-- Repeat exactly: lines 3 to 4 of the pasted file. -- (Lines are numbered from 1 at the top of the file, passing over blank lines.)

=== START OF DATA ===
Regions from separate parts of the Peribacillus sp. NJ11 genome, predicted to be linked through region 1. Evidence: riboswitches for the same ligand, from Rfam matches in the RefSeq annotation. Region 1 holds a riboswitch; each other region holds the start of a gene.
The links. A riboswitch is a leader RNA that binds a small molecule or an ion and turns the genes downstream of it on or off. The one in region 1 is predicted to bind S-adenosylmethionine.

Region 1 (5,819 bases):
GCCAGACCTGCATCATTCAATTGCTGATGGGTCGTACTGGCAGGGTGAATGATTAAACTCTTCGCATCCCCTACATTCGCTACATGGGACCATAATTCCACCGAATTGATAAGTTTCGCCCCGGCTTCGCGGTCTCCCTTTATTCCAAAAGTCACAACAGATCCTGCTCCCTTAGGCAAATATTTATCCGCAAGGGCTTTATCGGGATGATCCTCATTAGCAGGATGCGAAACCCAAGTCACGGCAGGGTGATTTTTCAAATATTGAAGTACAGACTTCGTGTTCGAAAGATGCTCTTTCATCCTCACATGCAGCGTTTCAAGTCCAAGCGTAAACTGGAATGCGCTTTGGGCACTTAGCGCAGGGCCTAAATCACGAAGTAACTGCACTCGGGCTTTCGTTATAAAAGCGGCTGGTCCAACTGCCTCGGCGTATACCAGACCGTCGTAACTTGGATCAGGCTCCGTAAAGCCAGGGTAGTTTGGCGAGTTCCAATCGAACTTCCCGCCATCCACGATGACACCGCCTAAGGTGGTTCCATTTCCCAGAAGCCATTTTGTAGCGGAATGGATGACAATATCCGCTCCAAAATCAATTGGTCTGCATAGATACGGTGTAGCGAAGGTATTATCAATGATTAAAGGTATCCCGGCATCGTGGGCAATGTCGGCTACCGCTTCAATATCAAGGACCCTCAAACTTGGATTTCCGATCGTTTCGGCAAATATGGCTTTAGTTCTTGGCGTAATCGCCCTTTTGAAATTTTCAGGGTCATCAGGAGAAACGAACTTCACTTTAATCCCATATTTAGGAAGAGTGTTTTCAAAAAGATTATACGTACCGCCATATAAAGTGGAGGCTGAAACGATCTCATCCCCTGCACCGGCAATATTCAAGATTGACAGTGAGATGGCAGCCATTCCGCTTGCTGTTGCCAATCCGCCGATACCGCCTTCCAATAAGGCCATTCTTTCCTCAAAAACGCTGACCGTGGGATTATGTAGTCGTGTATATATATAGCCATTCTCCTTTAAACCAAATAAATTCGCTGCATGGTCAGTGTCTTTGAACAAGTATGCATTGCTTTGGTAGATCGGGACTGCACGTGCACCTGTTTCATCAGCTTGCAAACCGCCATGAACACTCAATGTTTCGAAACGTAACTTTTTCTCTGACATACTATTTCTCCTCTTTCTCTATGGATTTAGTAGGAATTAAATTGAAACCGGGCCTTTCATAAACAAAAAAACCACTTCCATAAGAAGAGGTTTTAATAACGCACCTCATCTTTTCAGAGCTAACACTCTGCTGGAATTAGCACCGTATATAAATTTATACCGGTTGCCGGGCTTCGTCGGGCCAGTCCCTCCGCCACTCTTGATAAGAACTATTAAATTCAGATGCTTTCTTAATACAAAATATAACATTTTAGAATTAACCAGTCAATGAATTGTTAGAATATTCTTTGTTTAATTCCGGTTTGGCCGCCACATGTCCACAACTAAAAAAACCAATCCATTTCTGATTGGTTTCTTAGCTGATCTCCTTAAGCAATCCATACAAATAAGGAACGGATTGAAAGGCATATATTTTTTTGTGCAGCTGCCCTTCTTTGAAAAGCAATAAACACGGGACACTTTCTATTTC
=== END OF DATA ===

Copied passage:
Region 1 (5,819 bases):
GCCAGACCTGCATCATTCAATTGCTGATGGGTCGTACTGGCAGGGTGAATGATTAAACTCTTCGCATCCCCTACATTCGCTACATGGGACCATAATTCCACCGAATTGATAAGTTTCGCCCCGGCTTCGCGGTCTCCCTTTATTCCAAAAGTCACAACAGATCCTGCTCCCTTAGGCAAATATTTATCCGCAAGGGCTTTATCGGGATGATCCTCATTAGCAGGATGCGAAACCCAAGTCACGGCAGGGTGATTTTTCAAATATTGAAGTACAGACTTCGTGTTCGAAAGATGCTCTTTCATCCTCACATGCAGCGTTTCAAGTCCAAGCGTAAACTGGAATGCGCTTTGGGCACTTAGCGCAGGGCCTAAATCACGAAGTAACTGCACTCGGGCTTTCGTTATAAAAGCGGCTGGTCCAACTGCCTCGGCGTATACCAGACCGTCGTAACTTGGATCAGGCTCCGTAAAGCCAGGGTAGTTTGGCGAGTTCCAATCGAACTTCCCGCCATCCACGATGACACCGCCTAAGGTGGTTCCATTTCCCAGAAGCCATTTTGTAGCGGAATGGATGACAATATCCGCTCCAAAATCAATTGGTCTGCATAGATACGGTGTAGCGAAGGTATTATCAATGATTAAAGGTATCCCGGCATCGTGGGCAATGTCGGCTACCGCTTCAATATCAAGGACCCTCAAACTTGGATTTCCGATCGTTTCGGCAAATATGGCTTTAGTTCTTGGCGTAATCGCCCTTTTGAAATTTTCAGGGTCATCAGGAGAAACGAACTTCACTTTAATCCCATATTTAGGAAGAGTGTTTTCAAAAAGATTATACGTACCGCCATATAAAGTGGAGGCTGAAACGATCTCATCCCCTGCACCGGCAATATTCAAGATTGACAGTGAGATGGCAGCCATTCCGCTTGCTGTTGCCAATCCGCCGATACCGCCTTCCAATAAGGCCATTCTTTCCTCAAAAACGCTGACCGTGGGATTATGTAGTCGTGTATATATATAGCCATTCTCCTTTAAACCAAATAAATTCGCTGCATGGTCAGTGTCTTTGAACAAGTATGCATTGCTTTGGTAGATCGGGACTGCACGTGCACCTGTTTCATCAGCTTGCAAACCGCCATGAACACTCAATGTTTCGAAACGTAACTTTTTCTCTGACATACTATTTCTCCTCTTTCTCTATGGATTTAGTAGGAATTAAATTGAAACCGGGCCTTTCATAAACAAAAAAACCACTTCCATAAGAAGAGGTTTTAATAACGCACCTCATCTTTTCAGAGCTAACACTCTGCTGGAATTAGCACCGTATATAAATTTATACCGGTTGCCGGGCTTCGTCGGGCCAGTCCCTCCGCCACTCTTGATAAGAACTATTAAATTCAGATGCTTTCTTAATACAAAATATAACATTTTAGAATTAACCAGTCAATGAATTGTTAGAATATTCTTTGTTTAATTCCGGTTTGGCCGCCACATGTCCACAACTAAAAAAACCAATCCATTTCTGATTGGTTTCTTAGCTGATCTCCTTAAGCAATCCATACAAATAAGGAACGGATTGAAAGGCATATATTTTTTTGTGCAGCTGCCCTTCTTTGAAAAGCAATAAACACGGGACACTTTCTATTTC